Friday, August 01, 2008

New butterfly species discovered

C.K. Chandramohan

DEHRA DUN: A new butterfly species named “Garhwal Six Ring” is claimed to have been discovered in the forests of the Kedarnath Musk Deer Sanctuary in Chamoli district of Uttarakhand by Arun Pratap Singh of the Forest Research Institute here.

The scientific name of the species is Ypthima kedarnathensis.

According to Dr. Arun Pratap Singh, initial observations indicate that the species is a rare one with a small population and distribution and more research is required to ascertain its exact status, ecological needs and characteristics.

This is said to be the first discovery of a butterfly species in several decades.

Long ago the British did pioneering research on butterflies in the western Himalayan region and discovered and described most of the species.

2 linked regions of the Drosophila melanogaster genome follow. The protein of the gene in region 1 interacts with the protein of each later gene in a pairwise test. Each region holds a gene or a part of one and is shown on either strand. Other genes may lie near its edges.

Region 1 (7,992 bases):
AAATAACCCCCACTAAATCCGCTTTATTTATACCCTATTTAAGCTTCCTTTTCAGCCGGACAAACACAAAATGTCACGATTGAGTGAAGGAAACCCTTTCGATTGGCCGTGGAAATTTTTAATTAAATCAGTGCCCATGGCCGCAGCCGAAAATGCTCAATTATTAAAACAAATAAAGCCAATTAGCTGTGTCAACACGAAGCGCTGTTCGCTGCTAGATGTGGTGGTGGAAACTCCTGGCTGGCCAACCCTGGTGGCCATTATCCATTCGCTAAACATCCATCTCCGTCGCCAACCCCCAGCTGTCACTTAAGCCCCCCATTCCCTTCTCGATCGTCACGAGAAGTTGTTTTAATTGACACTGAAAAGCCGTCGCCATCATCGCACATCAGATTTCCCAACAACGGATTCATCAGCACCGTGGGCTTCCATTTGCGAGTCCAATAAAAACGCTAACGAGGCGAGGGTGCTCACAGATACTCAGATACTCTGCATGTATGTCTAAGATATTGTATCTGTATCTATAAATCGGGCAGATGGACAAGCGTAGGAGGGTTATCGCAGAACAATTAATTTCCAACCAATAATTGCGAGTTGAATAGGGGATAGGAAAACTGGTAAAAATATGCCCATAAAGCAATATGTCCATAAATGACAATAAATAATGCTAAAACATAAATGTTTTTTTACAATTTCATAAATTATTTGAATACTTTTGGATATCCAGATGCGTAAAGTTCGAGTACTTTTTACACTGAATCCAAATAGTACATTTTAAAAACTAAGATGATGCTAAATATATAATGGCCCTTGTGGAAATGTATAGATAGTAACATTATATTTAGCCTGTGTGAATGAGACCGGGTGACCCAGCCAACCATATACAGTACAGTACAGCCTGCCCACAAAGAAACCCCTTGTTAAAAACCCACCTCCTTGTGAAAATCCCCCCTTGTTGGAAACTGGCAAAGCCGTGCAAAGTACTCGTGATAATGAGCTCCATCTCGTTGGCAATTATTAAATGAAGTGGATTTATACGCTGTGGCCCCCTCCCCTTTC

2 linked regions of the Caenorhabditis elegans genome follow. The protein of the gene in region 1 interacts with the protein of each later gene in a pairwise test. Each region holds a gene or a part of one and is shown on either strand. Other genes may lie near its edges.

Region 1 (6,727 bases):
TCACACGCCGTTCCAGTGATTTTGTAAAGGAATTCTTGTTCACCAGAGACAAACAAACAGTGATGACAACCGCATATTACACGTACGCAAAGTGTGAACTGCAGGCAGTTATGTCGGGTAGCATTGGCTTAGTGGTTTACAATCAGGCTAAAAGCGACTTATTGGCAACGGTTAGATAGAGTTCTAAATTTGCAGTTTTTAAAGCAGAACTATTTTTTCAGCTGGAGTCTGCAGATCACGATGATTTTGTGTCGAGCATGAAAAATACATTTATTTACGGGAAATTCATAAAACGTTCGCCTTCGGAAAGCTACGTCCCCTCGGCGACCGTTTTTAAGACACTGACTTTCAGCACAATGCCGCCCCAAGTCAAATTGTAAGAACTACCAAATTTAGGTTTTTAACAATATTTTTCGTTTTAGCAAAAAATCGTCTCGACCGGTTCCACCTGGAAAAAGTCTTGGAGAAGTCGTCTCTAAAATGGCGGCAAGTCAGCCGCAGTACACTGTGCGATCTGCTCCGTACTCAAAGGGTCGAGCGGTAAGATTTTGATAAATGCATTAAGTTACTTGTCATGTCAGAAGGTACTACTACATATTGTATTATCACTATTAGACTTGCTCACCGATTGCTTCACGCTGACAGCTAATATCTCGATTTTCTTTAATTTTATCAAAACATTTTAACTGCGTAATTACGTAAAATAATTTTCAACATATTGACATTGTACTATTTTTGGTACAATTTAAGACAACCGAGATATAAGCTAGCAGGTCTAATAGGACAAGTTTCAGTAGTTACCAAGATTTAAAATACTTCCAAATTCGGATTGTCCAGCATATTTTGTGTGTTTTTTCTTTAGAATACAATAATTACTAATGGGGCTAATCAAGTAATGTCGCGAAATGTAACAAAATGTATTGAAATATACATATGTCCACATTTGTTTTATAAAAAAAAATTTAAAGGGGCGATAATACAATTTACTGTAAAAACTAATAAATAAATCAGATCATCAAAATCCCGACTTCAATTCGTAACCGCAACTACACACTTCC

The forest where the Garhwal Six Ring has been discovered is regarded as the bio-diversity hot spot of Garhwal Himalayas. More than 450 species of plants are found here.

During the latest survey, 140 species of butterflies and 260 species of birds including the rare Satyr Tragopan were recorded at the sanctuary, Dr. Singh said.

Rare sightings

The sightings also include a rare butterfly species, the Brown Gorgon, and a bird, the White-tailed Blue Robin, known to be found till now from North-East India to South-East Asia.

The presence of north-eastern fauna in the forests near Mandal village, besides high bio-diversity, points to its being a “unique habitat” in the western Himalayan region that needs to be conserved.